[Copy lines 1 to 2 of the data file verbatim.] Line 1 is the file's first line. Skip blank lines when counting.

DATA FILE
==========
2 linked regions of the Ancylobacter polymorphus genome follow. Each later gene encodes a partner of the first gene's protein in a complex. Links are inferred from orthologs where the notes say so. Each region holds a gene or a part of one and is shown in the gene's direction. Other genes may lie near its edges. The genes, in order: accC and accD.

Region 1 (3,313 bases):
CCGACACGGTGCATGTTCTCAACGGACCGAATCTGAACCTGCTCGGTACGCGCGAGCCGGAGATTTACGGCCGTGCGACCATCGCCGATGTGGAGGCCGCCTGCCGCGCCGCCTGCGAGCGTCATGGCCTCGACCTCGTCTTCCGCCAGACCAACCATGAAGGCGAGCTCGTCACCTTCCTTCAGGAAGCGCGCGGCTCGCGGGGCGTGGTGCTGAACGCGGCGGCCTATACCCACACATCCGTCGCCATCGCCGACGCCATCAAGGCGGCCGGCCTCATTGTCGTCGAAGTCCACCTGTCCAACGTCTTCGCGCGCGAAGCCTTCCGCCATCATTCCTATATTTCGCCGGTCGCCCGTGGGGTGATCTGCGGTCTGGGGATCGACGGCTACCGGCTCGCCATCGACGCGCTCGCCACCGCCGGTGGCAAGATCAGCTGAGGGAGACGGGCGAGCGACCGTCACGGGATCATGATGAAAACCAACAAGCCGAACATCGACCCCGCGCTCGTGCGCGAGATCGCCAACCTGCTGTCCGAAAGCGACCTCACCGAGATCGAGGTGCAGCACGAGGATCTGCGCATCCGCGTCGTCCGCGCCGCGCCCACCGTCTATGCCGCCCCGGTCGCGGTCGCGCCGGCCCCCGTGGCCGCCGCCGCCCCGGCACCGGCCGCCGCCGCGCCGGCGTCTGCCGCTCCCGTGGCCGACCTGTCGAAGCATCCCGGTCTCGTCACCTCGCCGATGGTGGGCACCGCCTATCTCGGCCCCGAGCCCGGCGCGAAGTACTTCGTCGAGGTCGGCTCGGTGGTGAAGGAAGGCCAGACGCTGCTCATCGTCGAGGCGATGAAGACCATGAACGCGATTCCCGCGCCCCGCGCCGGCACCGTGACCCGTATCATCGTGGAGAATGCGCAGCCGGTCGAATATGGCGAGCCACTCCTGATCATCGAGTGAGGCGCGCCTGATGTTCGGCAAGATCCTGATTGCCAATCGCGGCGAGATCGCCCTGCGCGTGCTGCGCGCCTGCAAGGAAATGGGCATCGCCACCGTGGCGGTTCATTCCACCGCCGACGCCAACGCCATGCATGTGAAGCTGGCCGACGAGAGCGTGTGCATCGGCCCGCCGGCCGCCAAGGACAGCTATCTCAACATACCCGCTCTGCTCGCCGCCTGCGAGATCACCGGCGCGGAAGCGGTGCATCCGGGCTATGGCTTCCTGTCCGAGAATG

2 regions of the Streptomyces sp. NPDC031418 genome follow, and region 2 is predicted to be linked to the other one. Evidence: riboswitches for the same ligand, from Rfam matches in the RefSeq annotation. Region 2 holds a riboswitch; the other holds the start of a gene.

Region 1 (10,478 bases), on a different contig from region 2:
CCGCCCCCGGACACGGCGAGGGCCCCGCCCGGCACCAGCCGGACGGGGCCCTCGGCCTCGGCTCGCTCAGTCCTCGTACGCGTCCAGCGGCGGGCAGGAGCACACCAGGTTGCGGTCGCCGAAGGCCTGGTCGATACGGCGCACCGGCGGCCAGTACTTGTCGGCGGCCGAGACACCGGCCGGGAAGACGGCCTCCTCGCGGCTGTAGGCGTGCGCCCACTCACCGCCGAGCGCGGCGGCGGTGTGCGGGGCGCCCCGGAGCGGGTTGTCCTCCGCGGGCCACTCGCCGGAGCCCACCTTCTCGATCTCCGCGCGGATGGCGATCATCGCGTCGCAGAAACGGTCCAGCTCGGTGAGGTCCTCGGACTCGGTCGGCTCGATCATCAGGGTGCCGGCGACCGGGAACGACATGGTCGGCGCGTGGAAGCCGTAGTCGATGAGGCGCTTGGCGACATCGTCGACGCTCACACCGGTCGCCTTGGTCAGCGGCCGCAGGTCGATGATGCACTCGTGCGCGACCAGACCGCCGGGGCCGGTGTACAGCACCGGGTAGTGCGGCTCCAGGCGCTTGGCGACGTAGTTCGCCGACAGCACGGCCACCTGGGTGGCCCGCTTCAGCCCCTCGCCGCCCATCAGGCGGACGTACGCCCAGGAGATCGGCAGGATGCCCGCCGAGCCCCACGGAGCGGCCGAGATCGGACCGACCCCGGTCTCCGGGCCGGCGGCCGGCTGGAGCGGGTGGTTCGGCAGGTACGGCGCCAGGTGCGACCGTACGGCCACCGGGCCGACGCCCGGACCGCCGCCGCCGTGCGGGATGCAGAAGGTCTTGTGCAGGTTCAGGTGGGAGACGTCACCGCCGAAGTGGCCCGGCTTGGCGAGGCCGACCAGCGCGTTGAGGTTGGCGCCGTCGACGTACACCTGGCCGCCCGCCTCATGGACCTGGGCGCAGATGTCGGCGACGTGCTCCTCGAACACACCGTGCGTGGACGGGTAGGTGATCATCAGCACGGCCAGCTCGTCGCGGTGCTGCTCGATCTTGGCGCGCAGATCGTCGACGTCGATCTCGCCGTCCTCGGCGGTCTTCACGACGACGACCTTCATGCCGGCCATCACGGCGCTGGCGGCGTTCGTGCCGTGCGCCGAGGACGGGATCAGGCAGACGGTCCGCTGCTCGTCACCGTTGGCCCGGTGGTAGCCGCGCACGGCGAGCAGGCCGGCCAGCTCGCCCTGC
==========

2 linked regions of the Ancylobacter polymorphus genome follow. Each later gene encodes a partner of the first gene's protein in a complex. Links are inferred from orthologs where the notes say so. Each region holds a gene or a part of one and is shown in the gene's direction. Other genes may lie near its edges. The genes, in order: accC and accD.

Region 1 (3,313 bases):